Somewhere in the forest dense,
With old-growth thickly sewn,
There’s a single seed of commonsense,
Long since over grown.
It’s buried ‘mongst a bed of leaves,
As laid through years of scatter,
Beneath this heavy mass it heaves,
Giving reason to its matter.
It’s not the seed of discontent,
That festers complication,
It’s more the source of new intent,
And the essence of creation.
– What knowledge from a seed does breed?
– Keep it simple – is its simple creed.
© Tim Grace, 6 May 2011
To the reader: Simple solutions are too often over-looked; dismissed as trite. The ‘tried and true’ remedy outlives its novelty; so shiny becomes dull and none-too attractive. Human nature thrives on surprise and quickly habituates to ‘sameness’; we look to see things differently. Unfortunately, simple routines, as efficient as they are, become mundane and tiresome. And so, in an attempt to add a little sparkle to our tasks we inadvertently make things difficult … too clever by half.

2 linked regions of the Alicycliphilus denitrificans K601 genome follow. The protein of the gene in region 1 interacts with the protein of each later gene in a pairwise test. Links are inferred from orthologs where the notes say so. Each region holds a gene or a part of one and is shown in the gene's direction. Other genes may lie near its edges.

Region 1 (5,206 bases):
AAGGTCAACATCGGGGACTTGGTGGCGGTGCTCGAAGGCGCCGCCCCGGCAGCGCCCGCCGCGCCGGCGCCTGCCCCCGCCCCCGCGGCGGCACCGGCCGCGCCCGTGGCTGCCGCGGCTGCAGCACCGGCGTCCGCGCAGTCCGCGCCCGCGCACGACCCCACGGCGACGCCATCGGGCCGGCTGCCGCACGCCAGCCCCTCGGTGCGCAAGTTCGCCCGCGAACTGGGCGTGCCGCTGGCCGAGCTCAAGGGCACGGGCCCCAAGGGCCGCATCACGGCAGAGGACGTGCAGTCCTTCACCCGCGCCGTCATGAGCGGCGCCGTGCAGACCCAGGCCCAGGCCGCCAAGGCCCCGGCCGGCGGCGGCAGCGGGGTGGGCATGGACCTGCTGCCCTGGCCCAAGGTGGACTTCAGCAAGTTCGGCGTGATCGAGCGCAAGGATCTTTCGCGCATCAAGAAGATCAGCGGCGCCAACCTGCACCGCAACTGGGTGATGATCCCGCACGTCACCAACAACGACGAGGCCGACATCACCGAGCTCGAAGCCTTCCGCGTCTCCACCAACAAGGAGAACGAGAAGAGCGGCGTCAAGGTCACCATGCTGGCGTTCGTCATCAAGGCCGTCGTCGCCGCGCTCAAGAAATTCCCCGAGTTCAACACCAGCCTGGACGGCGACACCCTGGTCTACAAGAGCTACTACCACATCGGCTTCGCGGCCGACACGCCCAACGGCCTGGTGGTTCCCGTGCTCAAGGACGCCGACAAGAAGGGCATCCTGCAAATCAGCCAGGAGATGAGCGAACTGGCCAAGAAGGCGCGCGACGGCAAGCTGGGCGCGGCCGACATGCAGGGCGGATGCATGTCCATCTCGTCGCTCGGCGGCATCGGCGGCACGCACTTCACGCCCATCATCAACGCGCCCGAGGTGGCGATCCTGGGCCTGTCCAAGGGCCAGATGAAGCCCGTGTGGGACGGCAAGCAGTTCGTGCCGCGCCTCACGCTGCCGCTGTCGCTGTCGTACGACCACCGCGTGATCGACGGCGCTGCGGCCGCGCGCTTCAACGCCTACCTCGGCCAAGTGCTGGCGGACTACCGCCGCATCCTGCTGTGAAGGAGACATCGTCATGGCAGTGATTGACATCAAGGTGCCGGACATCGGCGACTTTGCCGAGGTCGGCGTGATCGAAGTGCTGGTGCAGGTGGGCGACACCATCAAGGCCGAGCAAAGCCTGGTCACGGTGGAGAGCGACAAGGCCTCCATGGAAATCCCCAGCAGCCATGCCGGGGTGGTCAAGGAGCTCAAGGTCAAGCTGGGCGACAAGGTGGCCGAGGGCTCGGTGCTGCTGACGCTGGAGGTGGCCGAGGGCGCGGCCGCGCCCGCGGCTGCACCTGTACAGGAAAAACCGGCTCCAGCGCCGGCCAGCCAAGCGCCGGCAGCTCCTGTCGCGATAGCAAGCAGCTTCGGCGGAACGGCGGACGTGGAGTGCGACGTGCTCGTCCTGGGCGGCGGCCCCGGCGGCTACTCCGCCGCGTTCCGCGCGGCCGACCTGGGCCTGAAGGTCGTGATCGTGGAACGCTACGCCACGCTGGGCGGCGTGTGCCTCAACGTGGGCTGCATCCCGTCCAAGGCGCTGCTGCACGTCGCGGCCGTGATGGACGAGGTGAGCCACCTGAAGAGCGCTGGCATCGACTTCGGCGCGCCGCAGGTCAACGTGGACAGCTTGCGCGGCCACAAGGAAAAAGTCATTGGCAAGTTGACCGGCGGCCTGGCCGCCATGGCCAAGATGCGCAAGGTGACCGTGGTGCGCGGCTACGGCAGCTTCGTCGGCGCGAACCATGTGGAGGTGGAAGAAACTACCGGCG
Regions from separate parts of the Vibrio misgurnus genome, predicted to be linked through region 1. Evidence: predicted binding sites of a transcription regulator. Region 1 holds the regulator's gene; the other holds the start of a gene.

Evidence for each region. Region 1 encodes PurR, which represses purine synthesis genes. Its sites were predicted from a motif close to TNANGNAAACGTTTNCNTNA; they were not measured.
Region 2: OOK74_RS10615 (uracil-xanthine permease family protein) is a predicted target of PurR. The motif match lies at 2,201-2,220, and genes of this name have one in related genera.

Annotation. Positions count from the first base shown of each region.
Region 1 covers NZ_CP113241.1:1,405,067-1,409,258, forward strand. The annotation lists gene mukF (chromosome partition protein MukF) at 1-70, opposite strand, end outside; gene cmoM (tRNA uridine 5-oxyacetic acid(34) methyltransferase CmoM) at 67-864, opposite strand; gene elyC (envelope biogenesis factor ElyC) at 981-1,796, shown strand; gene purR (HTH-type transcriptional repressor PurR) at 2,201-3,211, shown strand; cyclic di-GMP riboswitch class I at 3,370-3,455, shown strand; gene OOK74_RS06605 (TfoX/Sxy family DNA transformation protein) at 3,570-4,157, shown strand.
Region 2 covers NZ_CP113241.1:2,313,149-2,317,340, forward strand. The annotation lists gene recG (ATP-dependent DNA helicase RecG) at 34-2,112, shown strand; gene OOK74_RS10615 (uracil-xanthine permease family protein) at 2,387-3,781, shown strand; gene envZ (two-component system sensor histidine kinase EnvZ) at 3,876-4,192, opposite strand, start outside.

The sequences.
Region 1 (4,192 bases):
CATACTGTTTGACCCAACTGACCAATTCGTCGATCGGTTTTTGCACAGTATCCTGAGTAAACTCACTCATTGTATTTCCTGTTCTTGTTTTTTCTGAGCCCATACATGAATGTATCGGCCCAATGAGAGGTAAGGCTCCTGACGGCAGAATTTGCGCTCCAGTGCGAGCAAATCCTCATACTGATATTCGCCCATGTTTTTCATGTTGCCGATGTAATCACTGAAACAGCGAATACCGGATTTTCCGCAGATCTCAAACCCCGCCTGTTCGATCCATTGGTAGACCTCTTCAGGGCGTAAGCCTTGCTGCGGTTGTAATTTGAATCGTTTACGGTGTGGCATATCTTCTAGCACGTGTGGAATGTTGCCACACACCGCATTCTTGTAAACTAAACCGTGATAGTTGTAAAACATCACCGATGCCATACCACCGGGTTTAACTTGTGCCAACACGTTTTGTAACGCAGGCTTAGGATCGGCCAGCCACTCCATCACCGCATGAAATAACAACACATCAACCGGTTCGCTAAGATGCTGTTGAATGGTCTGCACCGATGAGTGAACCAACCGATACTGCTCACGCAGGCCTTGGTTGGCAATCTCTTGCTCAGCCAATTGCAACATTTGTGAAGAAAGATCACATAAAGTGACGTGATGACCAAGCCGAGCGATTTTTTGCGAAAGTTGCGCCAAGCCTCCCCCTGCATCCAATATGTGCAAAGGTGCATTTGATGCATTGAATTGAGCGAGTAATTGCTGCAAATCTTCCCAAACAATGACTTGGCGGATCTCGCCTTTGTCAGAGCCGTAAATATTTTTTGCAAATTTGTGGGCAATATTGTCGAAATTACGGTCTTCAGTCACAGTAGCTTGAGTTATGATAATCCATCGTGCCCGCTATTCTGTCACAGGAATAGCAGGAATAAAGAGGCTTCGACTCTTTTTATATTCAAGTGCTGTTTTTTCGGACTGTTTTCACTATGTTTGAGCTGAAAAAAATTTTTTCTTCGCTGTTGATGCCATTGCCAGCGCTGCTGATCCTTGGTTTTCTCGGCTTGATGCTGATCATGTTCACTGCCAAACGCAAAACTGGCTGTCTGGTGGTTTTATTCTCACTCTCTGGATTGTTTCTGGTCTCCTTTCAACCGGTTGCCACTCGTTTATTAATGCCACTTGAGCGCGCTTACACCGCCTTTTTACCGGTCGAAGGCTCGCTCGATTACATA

To the poet: Revisiting a sonnet, years after it was first finished, is sometimes an exercise in restraint. There’s always the temptation to fiddle; nudge a couple of words; alter the length of a line; or swap one word for another. As a poem’s substance is mostly well-set, it’s then readability that gets the work-over. The rule of restraint relates to originality; don’t distance the sonnet too far from its time-bound source.